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  1. ITV Report

Gaza three-year-old treated in London now has hope for future

Hala was born with a hole in her heart, and her vital medical supplies were destroyed in recent bombing. Photo: The Sun on Sunday

"There's a hope for Hala now," Emma Scanlon, CEO of a charity who rescued a three-year-old girl from Gaza and brought her to London for life-saving heart surgery, told Good Morning Britain.

Hala al Massri was born with a hole in her heart. Her condition is treatable, but in Gaza there is no facility to operate.

She was earmarked to have surgery through the Chain of Hope charity, which helps children with cardiac diseases access treatment; however the recent conflict meant this was put on hold and the charity didn't think they could get her out.

But Hala was running out of time - her condition was deteriorating, then her home was destroyed by an Israeli shell and she lost all of her life-saving oxygen.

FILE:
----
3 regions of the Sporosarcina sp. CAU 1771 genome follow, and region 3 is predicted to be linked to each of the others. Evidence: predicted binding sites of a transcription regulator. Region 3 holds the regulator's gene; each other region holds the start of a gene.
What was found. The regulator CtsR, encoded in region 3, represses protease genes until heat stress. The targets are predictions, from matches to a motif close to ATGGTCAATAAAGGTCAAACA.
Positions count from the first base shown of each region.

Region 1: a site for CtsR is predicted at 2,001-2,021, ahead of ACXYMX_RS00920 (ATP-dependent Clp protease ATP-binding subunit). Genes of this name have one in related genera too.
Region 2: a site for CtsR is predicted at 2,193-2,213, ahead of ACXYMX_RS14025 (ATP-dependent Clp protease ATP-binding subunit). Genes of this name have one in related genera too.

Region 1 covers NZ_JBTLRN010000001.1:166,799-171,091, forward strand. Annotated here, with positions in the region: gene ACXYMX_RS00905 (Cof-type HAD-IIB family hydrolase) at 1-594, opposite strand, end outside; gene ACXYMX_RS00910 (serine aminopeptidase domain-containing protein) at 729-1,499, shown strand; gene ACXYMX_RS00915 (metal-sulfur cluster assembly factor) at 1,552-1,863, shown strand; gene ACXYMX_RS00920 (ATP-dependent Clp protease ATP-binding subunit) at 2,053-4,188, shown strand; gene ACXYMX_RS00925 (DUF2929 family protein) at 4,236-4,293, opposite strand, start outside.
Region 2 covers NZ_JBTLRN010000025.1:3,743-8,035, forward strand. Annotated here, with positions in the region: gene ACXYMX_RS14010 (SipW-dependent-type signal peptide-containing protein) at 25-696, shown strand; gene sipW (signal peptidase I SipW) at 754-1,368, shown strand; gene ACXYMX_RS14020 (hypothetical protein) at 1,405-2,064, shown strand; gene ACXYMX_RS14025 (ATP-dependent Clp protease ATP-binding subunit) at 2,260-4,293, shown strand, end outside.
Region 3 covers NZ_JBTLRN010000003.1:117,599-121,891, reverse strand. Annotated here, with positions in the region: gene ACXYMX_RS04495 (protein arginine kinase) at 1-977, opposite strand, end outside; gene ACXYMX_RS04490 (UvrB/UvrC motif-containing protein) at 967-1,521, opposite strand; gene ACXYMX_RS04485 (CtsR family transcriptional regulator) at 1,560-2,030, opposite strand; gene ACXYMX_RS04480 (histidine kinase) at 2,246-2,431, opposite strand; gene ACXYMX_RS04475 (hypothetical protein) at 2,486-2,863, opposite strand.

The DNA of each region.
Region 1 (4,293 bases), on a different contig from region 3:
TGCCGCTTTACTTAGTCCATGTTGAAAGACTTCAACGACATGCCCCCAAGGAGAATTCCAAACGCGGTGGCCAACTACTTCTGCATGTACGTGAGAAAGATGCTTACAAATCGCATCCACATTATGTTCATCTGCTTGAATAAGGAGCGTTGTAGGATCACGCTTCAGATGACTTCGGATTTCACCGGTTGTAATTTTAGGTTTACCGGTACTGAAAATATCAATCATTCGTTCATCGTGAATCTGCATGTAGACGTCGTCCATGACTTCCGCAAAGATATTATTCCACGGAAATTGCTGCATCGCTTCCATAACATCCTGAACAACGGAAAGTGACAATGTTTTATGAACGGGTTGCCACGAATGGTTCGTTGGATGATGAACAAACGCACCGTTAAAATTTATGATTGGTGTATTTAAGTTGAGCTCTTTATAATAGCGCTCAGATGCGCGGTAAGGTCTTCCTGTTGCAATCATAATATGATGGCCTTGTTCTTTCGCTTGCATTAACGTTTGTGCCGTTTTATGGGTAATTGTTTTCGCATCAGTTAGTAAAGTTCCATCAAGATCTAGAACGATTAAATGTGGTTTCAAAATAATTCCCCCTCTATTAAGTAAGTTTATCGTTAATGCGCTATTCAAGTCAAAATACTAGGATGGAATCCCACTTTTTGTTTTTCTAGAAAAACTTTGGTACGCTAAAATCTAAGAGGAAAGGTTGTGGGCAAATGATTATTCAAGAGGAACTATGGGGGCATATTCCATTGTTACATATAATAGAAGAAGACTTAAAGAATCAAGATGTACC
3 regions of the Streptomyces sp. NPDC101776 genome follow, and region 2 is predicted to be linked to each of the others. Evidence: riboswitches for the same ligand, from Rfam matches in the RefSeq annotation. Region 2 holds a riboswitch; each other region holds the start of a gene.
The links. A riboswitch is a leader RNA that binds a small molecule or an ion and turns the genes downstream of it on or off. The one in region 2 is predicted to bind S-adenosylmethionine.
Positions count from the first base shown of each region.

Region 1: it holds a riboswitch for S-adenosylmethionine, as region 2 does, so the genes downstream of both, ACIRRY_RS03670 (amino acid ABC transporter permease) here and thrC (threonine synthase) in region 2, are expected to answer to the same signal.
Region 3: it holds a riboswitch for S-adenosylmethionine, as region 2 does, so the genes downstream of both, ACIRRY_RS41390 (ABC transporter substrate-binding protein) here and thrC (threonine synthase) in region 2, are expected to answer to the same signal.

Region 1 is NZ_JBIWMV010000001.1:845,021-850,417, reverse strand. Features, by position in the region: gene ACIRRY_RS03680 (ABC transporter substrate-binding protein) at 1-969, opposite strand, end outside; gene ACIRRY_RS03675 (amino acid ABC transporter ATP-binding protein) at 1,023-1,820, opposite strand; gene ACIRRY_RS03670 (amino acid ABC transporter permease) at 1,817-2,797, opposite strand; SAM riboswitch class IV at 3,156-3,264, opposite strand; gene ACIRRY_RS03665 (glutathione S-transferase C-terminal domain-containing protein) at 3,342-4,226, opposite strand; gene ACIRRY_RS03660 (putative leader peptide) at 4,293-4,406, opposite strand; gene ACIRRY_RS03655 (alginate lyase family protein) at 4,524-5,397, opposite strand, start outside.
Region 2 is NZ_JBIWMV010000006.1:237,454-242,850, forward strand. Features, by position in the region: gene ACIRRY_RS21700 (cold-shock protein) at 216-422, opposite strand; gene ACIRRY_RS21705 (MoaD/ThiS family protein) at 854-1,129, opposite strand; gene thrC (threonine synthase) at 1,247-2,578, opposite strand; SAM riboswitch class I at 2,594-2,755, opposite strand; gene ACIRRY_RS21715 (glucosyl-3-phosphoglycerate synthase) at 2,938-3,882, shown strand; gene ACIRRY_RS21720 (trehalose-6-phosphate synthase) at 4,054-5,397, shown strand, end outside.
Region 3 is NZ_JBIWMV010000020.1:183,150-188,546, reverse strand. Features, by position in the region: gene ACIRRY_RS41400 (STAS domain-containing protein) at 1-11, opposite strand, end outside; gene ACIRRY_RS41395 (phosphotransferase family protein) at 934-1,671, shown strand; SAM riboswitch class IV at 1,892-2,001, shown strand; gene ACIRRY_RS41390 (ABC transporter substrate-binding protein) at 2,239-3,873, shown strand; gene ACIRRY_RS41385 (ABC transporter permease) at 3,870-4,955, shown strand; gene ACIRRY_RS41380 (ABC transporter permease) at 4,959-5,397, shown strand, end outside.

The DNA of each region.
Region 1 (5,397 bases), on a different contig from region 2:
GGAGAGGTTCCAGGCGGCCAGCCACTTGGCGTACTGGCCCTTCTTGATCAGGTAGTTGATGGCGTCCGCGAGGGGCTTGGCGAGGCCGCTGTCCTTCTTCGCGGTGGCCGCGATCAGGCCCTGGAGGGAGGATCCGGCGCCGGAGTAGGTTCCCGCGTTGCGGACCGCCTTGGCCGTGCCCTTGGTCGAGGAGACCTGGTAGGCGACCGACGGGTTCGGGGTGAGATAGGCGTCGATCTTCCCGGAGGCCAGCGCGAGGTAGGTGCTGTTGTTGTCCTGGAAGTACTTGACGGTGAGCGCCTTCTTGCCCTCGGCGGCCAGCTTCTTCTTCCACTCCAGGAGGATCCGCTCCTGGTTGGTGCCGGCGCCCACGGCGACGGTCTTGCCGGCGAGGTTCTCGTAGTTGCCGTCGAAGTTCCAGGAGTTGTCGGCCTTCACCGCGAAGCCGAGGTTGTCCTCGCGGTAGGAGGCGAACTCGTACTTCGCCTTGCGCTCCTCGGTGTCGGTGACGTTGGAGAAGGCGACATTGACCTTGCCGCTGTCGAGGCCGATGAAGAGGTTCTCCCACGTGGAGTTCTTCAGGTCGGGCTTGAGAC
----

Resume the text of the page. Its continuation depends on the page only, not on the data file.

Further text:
It took the combined efforts of Chain of Hope, the Red Cross, the UK Government, and The Sun newspaper - who calls Hala the "Angel of Gaza" - and a gruelling three-day journey, but against the odds, she has arrived safely at the Royal Brompton Hospital.

"She had this incredible three day journey out of Gaza, across the border, into Jordan, and then on to London," Sharon Hendry, The Sun journalist who led the campaign for Hala's rescue, said.

"On the flight to London the doctor that was travelling with her from the Red Cross lost her pulse. So it was touch and go."

Emma Scanlon, CEO of charity Chain of Hope Credit: ITV/Good Morning Britain

Chain of Hope estimates that as many as 15 million children die or remain severely ill every year through treatable or preventable cardiac conditions.

They either bring children to Europe for operations, or take volunteer medical teams into developing countries to treat children and try to help develop local cardiac services.

There are other children in Gaza awaiting operations, but Chain of Hope are having to review their plan to send a medical team out in October.

For Hala, surgeons are stabilising and examining her this morning. It is "so far, so good," Ms Scanlon said.

She's a bright little button.

– Sharon Hendry

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